Acclaimed Miss Bala articulates drug trafficking narrative

From the seedy underworld of Mexico to the spiritual monasteries of Algeria, the Alan Lutkus International Film Series presents Geneseo students with a unique opportunity for cultural enlightenment through film.

On Thursday Oct. 26 in Newton 202, the IFS screened its second film of the semester, Miss Bala. This critically acclaimed Mexican film, which deals with a woman who becomes ensnared with a drug cartel, was quietly released in 2011 and has slowly trickled into prominence since.

Before the film began, associate professor of Spanish and Chair of the Languages and Literatures Department Rose McEwen provided a brief introduction. McEwen gave statistics on levels of homicide in Mexico: Between 2006 and 2010, she said, there have been 34,000 homicides with approximately 84 percent of those were related to drug violence.

McEwen also said that high incidences are pointed toward women. Women face not only murder, but mutilation, rape and torture.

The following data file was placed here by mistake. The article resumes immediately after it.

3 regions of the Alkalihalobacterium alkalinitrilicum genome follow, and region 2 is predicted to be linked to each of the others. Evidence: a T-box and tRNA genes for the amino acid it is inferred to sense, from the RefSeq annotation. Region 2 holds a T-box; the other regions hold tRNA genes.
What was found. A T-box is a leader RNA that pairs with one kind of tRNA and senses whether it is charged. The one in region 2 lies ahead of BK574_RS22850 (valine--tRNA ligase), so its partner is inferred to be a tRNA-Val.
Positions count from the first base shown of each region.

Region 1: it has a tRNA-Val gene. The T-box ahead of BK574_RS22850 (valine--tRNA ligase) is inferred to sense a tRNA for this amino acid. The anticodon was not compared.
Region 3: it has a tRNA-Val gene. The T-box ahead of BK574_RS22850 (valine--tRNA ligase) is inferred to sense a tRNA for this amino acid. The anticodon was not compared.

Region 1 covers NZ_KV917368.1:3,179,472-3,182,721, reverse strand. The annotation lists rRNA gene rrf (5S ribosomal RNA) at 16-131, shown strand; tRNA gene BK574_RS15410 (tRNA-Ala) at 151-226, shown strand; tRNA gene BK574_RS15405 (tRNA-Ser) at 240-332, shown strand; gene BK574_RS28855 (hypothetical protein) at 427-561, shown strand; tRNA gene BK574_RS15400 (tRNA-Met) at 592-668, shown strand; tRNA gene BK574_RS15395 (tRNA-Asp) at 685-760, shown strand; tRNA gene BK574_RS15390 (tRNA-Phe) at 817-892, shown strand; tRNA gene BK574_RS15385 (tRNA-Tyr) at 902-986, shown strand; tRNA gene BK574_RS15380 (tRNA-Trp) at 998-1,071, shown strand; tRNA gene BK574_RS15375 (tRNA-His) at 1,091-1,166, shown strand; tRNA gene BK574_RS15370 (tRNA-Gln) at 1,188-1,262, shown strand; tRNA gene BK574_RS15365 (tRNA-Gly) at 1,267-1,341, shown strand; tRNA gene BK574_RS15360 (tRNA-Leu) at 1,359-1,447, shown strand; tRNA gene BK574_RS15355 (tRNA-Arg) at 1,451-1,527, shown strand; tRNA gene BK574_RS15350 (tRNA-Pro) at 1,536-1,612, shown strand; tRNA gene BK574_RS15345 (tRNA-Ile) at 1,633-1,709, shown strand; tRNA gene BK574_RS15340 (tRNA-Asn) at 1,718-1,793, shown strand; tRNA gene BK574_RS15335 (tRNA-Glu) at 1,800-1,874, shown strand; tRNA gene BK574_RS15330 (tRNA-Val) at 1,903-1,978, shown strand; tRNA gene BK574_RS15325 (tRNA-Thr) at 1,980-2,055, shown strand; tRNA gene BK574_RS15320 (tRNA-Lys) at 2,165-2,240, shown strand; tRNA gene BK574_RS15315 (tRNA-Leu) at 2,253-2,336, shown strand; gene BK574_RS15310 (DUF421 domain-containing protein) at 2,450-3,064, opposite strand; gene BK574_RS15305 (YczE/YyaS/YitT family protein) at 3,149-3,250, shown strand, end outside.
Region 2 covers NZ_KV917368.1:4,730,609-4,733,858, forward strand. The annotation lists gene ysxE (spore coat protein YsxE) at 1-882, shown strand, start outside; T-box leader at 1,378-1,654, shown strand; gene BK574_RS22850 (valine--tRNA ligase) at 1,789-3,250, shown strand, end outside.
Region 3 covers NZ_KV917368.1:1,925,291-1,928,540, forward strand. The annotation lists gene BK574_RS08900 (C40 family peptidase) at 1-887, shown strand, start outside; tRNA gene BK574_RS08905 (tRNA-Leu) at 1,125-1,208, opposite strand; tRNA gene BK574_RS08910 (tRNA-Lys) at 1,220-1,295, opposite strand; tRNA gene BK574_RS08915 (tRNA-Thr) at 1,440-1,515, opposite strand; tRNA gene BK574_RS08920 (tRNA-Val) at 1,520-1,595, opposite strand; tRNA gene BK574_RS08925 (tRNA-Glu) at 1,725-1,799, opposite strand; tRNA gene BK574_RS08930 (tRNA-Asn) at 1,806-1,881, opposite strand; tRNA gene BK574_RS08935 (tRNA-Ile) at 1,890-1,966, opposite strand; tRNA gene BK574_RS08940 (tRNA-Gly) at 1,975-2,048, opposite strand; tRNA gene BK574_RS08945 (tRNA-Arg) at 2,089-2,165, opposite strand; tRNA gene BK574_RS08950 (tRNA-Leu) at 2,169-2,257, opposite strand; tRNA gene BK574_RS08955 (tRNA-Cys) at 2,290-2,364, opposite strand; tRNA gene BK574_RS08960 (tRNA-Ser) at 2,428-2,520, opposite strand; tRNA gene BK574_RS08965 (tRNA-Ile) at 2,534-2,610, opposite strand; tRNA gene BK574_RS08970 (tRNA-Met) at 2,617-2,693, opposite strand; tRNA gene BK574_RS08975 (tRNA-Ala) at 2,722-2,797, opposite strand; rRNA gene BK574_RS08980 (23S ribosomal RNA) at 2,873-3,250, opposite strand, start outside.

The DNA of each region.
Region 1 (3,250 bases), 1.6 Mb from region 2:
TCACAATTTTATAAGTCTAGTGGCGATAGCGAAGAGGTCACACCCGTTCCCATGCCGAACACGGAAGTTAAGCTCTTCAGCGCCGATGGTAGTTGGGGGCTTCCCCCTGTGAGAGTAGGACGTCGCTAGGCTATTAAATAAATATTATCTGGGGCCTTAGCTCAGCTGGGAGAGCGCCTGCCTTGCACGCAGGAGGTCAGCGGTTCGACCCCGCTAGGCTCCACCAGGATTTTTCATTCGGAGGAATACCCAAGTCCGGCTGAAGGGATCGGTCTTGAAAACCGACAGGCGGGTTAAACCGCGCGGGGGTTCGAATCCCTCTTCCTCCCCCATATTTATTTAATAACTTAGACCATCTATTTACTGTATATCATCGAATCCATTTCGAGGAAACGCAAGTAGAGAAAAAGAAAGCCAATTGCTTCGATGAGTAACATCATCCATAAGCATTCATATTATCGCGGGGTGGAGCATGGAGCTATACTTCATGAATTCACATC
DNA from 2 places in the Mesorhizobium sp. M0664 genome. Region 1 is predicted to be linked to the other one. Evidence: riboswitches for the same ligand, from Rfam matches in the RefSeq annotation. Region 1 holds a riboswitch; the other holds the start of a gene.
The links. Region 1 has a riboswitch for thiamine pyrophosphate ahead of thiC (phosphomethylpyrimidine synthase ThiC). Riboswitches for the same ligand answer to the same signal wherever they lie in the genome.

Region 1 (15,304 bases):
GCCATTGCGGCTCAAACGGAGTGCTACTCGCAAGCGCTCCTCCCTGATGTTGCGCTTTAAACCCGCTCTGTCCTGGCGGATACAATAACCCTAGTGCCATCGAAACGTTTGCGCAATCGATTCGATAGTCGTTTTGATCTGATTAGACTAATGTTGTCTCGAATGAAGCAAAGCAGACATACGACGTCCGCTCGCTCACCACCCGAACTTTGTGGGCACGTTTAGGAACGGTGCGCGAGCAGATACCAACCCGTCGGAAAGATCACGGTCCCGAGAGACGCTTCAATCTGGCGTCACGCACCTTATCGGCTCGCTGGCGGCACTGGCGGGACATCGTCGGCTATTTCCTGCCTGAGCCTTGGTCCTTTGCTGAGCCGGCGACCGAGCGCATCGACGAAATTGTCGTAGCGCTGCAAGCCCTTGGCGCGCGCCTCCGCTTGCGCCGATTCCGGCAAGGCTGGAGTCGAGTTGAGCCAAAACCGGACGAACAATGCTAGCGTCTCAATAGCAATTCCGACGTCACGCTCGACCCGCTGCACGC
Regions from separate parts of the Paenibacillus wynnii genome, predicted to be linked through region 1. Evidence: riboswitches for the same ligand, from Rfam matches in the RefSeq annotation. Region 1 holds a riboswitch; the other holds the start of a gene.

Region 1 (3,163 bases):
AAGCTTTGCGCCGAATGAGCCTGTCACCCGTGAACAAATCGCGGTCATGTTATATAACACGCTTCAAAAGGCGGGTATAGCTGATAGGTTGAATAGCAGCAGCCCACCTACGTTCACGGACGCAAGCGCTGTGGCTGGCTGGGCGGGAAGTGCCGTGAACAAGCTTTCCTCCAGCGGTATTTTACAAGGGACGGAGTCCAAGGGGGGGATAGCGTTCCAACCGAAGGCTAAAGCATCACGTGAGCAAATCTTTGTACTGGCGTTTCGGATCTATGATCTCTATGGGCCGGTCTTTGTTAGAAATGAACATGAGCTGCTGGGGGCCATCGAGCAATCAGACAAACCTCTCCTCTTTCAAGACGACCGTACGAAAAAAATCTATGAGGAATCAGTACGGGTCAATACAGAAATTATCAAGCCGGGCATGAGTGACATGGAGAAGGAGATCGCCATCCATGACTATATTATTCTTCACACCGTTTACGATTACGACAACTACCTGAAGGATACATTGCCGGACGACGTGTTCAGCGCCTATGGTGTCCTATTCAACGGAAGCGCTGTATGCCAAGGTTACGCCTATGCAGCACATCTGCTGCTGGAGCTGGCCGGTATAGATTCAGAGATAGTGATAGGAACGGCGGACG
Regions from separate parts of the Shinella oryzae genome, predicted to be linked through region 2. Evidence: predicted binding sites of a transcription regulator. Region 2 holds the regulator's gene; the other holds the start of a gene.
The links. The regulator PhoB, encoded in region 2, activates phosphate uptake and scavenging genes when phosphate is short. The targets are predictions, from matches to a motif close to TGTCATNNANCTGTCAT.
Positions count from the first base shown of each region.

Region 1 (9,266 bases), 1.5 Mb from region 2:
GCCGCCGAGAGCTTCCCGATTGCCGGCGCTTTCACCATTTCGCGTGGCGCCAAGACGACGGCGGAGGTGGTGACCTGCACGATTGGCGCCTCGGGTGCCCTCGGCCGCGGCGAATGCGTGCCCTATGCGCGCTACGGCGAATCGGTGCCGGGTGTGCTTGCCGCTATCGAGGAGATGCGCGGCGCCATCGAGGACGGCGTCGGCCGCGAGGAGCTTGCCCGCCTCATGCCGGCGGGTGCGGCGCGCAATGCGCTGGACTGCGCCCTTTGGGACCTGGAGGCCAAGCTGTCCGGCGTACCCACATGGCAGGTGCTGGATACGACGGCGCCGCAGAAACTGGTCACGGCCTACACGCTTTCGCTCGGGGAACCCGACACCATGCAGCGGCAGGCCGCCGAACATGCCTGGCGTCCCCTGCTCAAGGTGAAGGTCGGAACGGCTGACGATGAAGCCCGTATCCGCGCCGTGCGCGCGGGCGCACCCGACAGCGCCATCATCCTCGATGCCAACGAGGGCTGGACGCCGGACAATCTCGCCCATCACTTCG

Miss Bala follows Laura Guerrero (Stephanie Sigman), a young woman who hopes to become a beauty pageant queen. She crosses paths with drug traffickers, and they force her to become a pawn in their illicit activities.

“I wanted to show how difficult it is to see from a point of view of a strong woman who is caught in the middle of an impossible situation,” McEwen said. According to McEwen, all three films this semester deal with women’s plights in the face of adversity.

Miss Bala certainly fits the criteria. Guerrero is forced to put her life at risk as she faces gunfire, constant threats toward her family and drug lords that sexually violate her. While the themes of drug trafficking and abuse toward women are powerful on their own, director Gerardo Naranjo helps them resonate more through his filmmaking.

Naranjo shoots the film in aggravatingly long takes. Rather than crosscutting scenes together, the camera fluidly moves throughout the sleazy settings. It heightens the realism of situations Guerrero faces and makes the film exhilarating, terrifying and thought provoking.

The gritty film and the IFS as a whole should be appreciated as art, but they also represent an inclusion of cultural perspectives on campus. According to McEwen, that is the purpose of the IFS: It gives students worldly experiences without having to leave the classroom.

“It is very difficult to be a citizen of the world if you don’t experience the world on its own terms,” McEwen said.